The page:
Ashok Kumar, a farmer, told Bloomberg that the government had made his life “miserable” by forcing him to accompany a stray herd off his property. “We could go to jail and won’t be eligible for bail for months if we caused physical harm to the cows for ruining our crops,” he lamented. “The ones who should be in jail, in fact, are the ones who abandon the cows.”
People are often afraid to take steps to rectify any situation on their own. Bloomberg says that, in addition to the government ban, the cow militia kills people who break the law. Between 2015 and end-2018, vigilantes killed 44 people and injured 280 others. The fact that the local police rarely follow up in most cases just worsens the situation. According to Human Rights Watch, they have, occasionally, even been charged with participating in the crimes. Locals in Uttar Pradesh are expected to notify the authorities of any dead cows. Every suspicious death necessitates a post-mortem examination.
Until August 2018, Modi, himself, did not condemn the killings. “I want to make it clear that mob lynching is a crime, no matter the motive,” he declared. In order to house wandering cattle, Modi’s administration also invested around US$41 million between 2014 and 2016 in the construction of gaushalas, or cowsheds. In India, there are now over 5,000 gaushalas. But the BBC says it is insufficient. The government is proposing to build a 130-acre cow sanctuary in Uttar Pradesh in the interim.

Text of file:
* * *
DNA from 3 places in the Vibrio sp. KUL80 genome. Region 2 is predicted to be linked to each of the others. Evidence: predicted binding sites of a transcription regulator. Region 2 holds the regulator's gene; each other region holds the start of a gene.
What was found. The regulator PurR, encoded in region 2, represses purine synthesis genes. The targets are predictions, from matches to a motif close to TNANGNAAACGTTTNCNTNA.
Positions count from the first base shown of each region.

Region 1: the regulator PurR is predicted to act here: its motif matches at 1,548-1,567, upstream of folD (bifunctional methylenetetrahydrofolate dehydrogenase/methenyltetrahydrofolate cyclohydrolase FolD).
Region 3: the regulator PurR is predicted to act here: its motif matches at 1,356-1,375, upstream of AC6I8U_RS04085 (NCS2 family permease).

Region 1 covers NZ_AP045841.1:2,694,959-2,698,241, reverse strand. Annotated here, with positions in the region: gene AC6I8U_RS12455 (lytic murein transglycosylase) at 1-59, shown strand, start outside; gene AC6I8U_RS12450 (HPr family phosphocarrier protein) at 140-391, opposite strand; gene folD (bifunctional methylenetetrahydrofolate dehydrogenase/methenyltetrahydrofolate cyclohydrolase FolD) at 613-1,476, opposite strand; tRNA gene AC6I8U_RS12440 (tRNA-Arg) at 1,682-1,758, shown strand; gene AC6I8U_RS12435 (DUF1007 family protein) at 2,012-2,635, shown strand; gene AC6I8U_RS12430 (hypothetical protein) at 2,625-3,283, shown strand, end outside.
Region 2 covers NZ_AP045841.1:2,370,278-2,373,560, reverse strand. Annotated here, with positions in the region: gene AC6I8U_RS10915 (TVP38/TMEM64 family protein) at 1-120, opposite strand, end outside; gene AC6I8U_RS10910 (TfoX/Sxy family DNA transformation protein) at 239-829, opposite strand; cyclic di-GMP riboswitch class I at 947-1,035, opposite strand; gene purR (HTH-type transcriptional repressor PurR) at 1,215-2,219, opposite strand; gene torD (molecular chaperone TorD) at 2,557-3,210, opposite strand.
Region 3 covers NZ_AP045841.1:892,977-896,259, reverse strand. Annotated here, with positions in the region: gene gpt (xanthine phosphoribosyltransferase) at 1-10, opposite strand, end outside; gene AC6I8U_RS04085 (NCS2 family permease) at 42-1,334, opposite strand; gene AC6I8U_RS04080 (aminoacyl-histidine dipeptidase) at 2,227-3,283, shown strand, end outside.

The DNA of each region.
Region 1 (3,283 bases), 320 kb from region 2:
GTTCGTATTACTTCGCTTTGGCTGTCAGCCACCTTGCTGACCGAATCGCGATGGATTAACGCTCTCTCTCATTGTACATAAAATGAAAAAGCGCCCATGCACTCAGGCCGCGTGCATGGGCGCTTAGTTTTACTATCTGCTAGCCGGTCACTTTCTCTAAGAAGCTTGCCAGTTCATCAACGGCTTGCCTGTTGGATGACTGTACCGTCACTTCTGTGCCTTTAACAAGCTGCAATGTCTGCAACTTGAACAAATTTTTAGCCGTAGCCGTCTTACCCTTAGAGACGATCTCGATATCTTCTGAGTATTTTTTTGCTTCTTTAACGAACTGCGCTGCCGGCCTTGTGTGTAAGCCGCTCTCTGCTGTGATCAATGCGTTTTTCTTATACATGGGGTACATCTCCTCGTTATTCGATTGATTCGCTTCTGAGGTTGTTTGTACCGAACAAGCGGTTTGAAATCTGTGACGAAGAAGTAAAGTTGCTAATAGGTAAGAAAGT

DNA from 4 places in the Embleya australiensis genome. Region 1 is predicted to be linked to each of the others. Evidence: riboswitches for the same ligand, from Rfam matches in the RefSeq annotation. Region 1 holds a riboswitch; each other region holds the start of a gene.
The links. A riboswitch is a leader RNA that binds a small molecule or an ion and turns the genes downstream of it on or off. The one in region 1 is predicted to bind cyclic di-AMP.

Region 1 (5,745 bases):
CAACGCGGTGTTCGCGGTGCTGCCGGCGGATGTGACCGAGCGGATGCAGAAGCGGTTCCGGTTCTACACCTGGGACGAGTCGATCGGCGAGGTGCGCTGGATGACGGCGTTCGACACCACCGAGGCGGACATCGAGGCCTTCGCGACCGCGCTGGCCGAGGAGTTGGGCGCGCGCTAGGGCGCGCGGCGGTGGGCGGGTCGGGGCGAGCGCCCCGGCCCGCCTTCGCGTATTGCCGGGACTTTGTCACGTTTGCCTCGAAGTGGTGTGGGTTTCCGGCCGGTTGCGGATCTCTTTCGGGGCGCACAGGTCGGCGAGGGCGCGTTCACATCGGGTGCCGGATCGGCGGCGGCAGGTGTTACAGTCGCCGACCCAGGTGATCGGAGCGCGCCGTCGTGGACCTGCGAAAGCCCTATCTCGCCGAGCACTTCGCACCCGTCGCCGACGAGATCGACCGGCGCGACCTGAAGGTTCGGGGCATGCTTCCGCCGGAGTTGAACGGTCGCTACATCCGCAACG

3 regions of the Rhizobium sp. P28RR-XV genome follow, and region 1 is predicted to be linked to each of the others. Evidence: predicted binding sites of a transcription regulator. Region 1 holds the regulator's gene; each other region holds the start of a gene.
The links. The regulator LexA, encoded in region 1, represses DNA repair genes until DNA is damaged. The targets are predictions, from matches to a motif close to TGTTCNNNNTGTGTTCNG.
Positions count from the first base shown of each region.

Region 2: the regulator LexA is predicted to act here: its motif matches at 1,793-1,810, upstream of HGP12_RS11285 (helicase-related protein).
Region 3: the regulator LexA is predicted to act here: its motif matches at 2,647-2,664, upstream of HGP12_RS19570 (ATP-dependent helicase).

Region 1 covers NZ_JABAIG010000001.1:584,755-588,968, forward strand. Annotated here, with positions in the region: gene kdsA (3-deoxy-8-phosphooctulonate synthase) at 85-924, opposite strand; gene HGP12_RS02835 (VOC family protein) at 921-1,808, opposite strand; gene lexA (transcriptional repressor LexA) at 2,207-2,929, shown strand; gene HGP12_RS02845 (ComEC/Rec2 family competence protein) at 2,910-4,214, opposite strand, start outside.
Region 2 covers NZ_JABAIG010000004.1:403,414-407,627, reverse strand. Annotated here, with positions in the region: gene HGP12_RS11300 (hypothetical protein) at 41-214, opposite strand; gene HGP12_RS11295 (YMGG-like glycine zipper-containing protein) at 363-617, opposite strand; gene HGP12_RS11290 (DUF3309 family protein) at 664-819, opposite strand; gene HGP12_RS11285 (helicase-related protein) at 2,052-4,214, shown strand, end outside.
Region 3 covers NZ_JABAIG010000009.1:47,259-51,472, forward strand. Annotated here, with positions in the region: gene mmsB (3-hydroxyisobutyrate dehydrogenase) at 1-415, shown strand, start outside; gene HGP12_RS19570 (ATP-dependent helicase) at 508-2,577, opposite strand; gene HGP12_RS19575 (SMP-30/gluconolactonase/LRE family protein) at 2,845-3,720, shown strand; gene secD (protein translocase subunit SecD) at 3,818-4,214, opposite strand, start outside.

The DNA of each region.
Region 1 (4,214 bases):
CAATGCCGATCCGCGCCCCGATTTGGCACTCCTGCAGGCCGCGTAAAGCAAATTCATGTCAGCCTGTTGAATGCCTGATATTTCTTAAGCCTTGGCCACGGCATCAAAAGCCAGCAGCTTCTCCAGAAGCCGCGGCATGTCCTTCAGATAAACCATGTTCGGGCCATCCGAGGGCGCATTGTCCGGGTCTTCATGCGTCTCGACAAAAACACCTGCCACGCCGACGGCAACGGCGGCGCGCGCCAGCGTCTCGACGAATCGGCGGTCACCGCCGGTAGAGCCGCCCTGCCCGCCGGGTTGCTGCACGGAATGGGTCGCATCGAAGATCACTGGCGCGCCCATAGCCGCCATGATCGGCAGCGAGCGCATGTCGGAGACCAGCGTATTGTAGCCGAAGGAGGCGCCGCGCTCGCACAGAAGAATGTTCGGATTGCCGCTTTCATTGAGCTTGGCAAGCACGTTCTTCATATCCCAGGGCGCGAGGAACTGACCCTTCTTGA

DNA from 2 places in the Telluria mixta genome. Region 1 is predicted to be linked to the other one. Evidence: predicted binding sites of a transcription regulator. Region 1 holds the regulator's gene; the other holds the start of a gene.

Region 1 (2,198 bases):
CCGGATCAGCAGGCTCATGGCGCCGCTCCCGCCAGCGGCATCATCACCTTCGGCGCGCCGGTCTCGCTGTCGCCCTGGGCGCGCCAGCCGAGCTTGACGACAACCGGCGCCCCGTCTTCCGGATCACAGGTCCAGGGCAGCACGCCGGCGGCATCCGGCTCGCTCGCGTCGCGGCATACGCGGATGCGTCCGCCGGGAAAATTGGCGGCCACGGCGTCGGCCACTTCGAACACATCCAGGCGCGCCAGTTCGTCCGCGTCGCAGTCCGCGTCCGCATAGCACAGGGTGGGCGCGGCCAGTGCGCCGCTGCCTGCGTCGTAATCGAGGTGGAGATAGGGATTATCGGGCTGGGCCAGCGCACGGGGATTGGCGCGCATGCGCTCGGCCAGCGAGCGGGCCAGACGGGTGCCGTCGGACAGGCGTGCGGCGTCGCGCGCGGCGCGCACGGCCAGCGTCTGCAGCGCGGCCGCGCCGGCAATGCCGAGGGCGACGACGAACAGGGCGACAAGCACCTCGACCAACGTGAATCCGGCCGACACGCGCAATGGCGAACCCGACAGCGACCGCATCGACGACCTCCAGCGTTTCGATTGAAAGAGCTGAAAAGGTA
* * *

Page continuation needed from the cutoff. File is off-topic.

In order to almost ensure the sex of their calves and reduce the number of male calves, some farmers have begun artificial insemination of cows. However, this is a costly method. There is a drive to convert cow urine and dung into medicinal remedies, which is not new in India, although it is not backed by scientific experiments.
Vallabh Kathiria, former chairman of India’s agency to safeguard and promote cows, told the National Geographic that the plan was to make stray cows a symbol of something positive. He stated that he wanted people to “feel as if they’ve discovered a gold ornament” when they see one. But it seems unlikely that perception, alone, will be sufficient to resolve this pervasive issue. (IPA Service)